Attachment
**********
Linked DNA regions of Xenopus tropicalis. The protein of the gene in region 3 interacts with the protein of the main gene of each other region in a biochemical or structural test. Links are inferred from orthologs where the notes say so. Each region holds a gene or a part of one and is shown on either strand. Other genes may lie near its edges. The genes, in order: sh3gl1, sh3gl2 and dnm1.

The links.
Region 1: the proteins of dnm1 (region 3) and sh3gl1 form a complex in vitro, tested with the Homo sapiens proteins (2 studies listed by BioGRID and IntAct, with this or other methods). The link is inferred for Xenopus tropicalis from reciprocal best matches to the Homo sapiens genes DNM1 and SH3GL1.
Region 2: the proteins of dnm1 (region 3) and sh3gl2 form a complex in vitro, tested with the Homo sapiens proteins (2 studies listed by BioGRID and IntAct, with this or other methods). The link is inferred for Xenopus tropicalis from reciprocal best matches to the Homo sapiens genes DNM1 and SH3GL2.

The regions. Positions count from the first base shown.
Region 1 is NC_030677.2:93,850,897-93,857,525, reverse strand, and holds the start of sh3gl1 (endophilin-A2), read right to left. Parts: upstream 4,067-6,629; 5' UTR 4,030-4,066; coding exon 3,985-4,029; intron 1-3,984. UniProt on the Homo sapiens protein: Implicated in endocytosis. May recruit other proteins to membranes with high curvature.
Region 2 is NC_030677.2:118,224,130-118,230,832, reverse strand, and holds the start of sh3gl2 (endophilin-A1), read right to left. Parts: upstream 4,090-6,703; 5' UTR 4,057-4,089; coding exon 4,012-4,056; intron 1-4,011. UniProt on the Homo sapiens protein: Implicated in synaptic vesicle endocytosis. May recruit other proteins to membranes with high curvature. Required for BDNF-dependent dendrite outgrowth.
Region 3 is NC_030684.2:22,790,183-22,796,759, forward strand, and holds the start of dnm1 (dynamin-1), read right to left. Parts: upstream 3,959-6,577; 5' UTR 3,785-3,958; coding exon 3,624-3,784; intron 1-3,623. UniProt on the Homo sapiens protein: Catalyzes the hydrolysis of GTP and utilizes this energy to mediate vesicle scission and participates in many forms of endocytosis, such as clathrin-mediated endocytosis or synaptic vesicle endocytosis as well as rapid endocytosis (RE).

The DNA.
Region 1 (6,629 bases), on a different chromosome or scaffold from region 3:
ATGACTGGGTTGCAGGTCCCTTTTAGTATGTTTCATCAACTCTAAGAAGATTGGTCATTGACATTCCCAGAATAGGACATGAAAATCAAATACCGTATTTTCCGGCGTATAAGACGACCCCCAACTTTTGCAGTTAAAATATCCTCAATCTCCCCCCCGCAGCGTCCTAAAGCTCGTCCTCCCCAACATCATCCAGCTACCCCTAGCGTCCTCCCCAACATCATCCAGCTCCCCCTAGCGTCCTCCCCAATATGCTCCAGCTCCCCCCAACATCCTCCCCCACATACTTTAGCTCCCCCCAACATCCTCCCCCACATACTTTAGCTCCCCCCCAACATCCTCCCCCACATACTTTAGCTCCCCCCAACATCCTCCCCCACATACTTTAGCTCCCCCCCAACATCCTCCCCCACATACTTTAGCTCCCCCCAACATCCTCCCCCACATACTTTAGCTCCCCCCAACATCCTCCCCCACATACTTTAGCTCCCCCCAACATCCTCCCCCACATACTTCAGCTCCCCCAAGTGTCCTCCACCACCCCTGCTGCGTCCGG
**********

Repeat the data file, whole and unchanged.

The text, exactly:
Linked DNA regions of Xenopus tropicalis. The protein of the gene in region 3 interacts with the protein of the main gene of each other region in a biochemical or structural test. Links are inferred from orthologs where the notes say so. Each region holds a gene or a part of one and is shown on either strand. Other genes may lie near its edges. The genes, in order: sh3gl1, sh3gl2 and dnm1.

The links.
Region 1: the proteins of dnm1 (region 3) and sh3gl1 form a complex in vitro, tested with the Homo sapiens proteins (2 studies listed by BioGRID and IntAct, with this or other methods). The link is inferred for Xenopus tropicalis from reciprocal best matches to the Homo sapiens genes DNM1 and SH3GL1.
Region 2: the proteins of dnm1 (region 3) and sh3gl2 form a complex in vitro, tested with the Homo sapiens proteins (2 studies listed by BioGRID and IntAct, with this or other methods). The link is inferred for Xenopus tropicalis from reciprocal best matches to the Homo sapiens genes DNM1 and SH3GL2.

The regions. Positions count from the first base shown.
Region 1 is NC_030677.2:93,850,897-93,857,525, reverse strand, and holds the start of sh3gl1 (endophilin-A2), read right to left. Parts: upstream 4,067-6,629; 5' UTR 4,030-4,066; coding exon 3,985-4,029; intron 1-3,984. UniProt on the Homo sapiens protein: Implicated in endocytosis. May recruit other proteins to membranes with high curvature.
Region 2 is NC_030677.2:118,224,130-118,230,832, reverse strand, and holds the start of sh3gl2 (endophilin-A1), read right to left. Parts: upstream 4,090-6,703; 5' UTR 4,057-4,089; coding exon 4,012-4,056; intron 1-4,011. UniProt on the Homo sapiens protein: Implicated in synaptic vesicle endocytosis. May recruit other proteins to membranes with high curvature. Required for BDNF-dependent dendrite outgrowth.
Region 3 is NC_030684.2:22,790,183-22,796,759, forward strand, and holds the start of dnm1 (dynamin-1), read right to left. Parts: upstream 3,959-6,577; 5' UTR 3,785-3,958; coding exon 3,624-3,784; intron 1-3,623. UniProt on the Homo sapiens protein: Catalyzes the hydrolysis of GTP and utilizes this energy to mediate vesicle scission and participates in many forms of endocytosis, such as clathrin-mediated endocytosis or synaptic vesicle endocytosis as well as rapid endocytosis (RE).

The DNA.
Region 1 (6,629 bases), on a different chromosome or scaffold from region 3:
ATGACTGGGTTGCAGGTCCCTTTTAGTATGTTTCATCAACTCTAAGAAGATTGGTCATTGACATTCCCAGAATAGGACATGAAAATCAAATACCGTATTTTCCGGCGTATAAGACGACCCCCAACTTTTGCAGTTAAAATATCCTCAATCTCCCCCCCGCAGCGTCCTAAAGCTCGTCCTCCCCAACATCATCCAGCTACCCCTAGCGTCCTCCCCAACATCATCCAGCTCCCCCTAGCGTCCTCCCCAATATGCTCCAGCTCCCCCCAACATCCTCCCCCACATACTTTAGCTCCCCCCAACATCCTCCCCCACATACTTTAGCTCCCCCCCAACATCCTCCCCCACATACTTTAGCTCCCCCCAACATCCTCCCCCACATACTTTAGCTCCCCCCCAACATCCTCCCCCACATACTTTAGCTCCCCCCAACATCCTCCCCCACATACTTTAGCTCCCCCCAACATCCTCCCCCACATACTTTAGCTCCCCCCAACATCCTCCCCCACATACTTCAGCTCCCCCAAGTGTCCTCCACCACCCCTGCTGCGTCCGG